Ancian Julie

PhD student in Sociology, EHESS

EHESS PhD contract (2012-2015)

Dissertation defended on 19 November 2018 : Catastrophic pregnancies. Sociology of reproductive logics in the judicial and biographical narratives of neonaticide

Jury

  • Mme Nathalie Bajos, directrice de recherche, Inserm
  • Mme Simone Bateman, directrice de recherche émérite, CNRS - Directrice de thèse
  • M. Marc Bessin, directeur de recherche, CNRS - Co-directeur de thèse
  • Mme Coline Cardi, maîtresse de conférence en sociologie, Université Paris 8
  • Mme Stéphanie Hennette-Vauchez, professeure de droit public, Université Paris Nanterre
  • Mme Dominique Memmi, directrice de recherche, CNRS - Rapporteure
  • M. Olivier Schwartz, professeur émérite de sociologie, Université Paris Descartes – Rapporteur

Presentation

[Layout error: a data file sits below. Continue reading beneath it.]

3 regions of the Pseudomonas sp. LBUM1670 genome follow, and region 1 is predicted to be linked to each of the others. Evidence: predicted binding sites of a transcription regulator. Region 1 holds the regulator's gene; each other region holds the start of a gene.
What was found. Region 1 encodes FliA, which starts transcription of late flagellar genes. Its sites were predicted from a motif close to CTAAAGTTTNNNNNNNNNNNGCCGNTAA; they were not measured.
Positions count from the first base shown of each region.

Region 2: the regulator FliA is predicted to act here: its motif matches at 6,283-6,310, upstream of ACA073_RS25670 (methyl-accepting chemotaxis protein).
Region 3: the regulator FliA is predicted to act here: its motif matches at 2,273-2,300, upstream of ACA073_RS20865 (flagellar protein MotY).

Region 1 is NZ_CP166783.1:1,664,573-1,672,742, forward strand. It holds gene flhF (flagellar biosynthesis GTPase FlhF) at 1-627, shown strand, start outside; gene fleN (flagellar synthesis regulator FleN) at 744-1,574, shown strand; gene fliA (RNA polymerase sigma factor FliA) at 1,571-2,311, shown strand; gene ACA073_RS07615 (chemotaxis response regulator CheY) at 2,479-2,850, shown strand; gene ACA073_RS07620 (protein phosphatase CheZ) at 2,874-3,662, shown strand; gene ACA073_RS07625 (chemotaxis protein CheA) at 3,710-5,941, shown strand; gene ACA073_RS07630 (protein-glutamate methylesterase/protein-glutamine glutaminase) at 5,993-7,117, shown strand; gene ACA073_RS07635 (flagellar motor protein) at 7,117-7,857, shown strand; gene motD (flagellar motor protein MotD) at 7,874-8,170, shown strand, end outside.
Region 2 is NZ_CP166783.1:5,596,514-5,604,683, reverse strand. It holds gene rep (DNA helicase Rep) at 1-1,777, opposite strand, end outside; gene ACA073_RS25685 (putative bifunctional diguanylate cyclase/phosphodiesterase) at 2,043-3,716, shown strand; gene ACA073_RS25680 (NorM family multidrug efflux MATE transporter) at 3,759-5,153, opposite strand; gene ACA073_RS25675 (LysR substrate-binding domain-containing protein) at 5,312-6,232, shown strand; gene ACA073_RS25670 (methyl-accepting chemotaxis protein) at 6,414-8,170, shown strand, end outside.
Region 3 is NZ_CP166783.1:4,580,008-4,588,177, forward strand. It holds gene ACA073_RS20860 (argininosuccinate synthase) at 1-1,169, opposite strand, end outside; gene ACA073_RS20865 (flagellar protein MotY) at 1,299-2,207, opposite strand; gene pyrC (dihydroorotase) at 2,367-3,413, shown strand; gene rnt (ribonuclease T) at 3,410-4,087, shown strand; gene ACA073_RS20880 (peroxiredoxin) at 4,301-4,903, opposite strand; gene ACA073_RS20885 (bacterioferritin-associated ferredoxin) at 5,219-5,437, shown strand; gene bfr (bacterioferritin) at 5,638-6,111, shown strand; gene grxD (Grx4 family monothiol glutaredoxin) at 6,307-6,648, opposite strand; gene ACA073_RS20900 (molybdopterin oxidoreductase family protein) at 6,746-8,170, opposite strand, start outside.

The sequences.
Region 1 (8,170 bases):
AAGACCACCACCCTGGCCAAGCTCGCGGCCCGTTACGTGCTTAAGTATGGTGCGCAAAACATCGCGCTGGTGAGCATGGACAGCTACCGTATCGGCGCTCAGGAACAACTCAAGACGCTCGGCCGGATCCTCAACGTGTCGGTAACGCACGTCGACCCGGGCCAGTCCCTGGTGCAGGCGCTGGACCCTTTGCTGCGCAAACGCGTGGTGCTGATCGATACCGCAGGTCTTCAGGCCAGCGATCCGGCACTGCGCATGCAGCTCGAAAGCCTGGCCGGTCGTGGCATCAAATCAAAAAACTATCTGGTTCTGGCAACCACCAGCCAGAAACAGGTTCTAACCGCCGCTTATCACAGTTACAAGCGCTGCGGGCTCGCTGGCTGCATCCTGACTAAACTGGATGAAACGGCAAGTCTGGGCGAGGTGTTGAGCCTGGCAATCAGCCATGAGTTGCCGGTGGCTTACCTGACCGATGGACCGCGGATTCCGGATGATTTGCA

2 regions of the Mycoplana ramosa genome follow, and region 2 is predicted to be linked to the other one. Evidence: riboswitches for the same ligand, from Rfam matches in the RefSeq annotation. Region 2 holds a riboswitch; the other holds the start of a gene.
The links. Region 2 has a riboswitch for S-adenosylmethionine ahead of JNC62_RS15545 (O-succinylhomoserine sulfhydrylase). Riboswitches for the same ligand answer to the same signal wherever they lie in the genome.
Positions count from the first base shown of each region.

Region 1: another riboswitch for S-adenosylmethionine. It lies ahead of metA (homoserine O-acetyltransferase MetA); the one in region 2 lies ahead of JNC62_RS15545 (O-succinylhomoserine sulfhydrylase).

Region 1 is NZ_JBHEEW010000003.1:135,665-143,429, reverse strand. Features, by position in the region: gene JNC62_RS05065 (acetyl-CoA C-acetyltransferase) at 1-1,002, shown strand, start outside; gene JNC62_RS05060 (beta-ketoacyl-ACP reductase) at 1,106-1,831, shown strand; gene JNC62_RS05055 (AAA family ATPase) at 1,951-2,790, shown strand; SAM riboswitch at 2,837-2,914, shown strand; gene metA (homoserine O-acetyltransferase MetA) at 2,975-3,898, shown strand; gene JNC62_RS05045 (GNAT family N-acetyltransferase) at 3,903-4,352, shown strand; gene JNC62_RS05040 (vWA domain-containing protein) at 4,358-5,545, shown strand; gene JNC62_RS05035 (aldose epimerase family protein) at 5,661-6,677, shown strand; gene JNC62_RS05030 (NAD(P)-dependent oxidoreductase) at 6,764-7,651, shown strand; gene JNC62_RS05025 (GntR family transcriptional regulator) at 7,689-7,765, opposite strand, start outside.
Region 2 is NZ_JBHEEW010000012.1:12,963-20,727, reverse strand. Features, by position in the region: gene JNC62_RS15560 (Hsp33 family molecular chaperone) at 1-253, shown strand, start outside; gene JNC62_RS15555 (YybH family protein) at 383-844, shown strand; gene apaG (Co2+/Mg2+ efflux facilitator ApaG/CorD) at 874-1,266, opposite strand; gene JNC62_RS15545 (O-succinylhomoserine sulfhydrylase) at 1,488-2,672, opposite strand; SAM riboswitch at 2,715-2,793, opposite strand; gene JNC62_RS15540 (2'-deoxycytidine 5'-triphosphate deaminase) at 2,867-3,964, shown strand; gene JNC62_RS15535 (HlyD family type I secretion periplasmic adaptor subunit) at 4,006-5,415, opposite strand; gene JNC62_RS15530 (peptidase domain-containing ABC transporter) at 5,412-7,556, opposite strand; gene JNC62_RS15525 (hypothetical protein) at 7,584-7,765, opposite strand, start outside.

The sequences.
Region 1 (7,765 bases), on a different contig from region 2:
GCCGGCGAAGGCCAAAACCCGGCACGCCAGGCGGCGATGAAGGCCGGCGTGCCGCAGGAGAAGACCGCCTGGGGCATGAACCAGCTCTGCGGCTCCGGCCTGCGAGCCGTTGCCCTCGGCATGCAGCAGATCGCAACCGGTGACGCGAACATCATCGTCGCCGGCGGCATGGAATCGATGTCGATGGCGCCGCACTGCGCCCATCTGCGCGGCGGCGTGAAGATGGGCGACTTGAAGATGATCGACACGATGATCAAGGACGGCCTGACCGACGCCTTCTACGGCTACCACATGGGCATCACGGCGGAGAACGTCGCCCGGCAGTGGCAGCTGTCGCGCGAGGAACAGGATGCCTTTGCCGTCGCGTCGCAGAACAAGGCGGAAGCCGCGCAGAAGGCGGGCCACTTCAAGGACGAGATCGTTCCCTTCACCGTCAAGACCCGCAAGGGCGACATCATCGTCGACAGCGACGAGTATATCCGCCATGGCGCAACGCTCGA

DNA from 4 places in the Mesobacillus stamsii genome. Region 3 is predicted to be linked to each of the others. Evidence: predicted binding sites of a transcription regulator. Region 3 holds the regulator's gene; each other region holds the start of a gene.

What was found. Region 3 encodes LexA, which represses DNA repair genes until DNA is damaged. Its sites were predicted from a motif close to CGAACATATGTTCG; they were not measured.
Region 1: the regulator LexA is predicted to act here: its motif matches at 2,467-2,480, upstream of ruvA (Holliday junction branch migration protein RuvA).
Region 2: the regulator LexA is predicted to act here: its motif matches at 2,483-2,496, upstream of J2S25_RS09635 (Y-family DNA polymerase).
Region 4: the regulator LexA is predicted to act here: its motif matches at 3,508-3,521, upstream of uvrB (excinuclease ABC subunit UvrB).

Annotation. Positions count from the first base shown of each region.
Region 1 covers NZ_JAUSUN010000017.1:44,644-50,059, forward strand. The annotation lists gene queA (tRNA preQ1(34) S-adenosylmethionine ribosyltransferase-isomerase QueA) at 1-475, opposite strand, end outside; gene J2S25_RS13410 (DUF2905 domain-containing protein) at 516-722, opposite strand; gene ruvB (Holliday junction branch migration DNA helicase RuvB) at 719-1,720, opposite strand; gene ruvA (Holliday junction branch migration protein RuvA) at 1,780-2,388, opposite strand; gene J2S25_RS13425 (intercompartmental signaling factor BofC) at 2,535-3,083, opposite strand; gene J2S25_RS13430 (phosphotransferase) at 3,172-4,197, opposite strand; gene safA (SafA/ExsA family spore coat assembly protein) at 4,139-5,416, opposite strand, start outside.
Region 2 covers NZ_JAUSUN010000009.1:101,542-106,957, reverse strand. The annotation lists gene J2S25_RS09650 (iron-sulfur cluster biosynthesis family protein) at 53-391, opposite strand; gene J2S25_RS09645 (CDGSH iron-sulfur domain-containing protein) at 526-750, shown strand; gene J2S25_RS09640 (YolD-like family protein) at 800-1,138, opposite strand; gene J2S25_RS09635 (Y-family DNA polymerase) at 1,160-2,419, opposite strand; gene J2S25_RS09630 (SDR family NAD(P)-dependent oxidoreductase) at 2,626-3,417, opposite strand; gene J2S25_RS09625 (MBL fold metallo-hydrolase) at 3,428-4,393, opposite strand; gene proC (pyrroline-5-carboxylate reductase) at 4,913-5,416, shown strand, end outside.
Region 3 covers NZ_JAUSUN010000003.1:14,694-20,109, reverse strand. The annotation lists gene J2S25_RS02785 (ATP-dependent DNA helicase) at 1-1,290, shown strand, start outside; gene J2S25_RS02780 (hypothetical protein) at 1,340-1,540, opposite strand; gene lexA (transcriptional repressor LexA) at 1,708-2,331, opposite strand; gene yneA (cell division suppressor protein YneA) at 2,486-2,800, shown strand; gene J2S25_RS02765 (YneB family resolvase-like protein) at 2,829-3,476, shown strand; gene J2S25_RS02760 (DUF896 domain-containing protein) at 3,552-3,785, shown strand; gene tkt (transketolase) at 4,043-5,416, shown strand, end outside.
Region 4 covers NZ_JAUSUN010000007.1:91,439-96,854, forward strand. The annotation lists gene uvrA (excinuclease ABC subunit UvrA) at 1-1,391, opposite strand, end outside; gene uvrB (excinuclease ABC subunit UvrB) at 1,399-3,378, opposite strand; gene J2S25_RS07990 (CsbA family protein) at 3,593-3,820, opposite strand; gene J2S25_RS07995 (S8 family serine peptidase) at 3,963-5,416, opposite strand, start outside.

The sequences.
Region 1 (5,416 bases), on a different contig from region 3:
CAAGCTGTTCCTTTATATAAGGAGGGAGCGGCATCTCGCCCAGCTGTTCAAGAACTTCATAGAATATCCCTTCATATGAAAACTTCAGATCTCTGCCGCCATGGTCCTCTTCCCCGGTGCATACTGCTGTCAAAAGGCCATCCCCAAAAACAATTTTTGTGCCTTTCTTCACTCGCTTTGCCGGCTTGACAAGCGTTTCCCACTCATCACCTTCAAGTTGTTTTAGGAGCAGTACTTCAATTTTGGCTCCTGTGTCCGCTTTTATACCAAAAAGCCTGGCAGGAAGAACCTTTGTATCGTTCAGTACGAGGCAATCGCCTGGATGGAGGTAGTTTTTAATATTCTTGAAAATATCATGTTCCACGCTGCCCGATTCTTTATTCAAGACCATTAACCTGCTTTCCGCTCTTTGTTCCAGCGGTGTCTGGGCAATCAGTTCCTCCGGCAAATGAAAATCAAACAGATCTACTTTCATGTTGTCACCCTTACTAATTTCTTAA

The term infanticide covers diverse realities too long understood in an undifferentiated way. Among them, neonaticide refers to the murder of a newborn within twenty-four hours of birth. In countries with a high access to contraception and abortion, this behavior – formerly associated with birth control – has become marginal. This research proposes a sociological approach to the practice of neonaticide based on its narratives by the courtrooms and by the authors themselves in France (2005-2015). The investigation led to a series of in-depth interviews with five women prosecuted for these acts and to observe five trials in criminal courts. These materials were supplemented by interviews with lawyers and magistrates, court files and a corpus of press articles covering 75 cases judged over the same period. Courtrooms narratives reveal the essentialist approach to motherhood and procreation, which weighs on the intelligibility efforts made by professionals. The analysis of women's life stories, their socialization processes, their intimate partner and family situations and their resources, makes it possible to identify the obstacles encountered in implementing effective contraception or accessing abortion. By apprehending neonaticide as the ultimate means to avoid a birth deemed catastrophic, this study moves away from the individualizing interpretation imposed by the judicial treatment and documents the reproductive agency of women.

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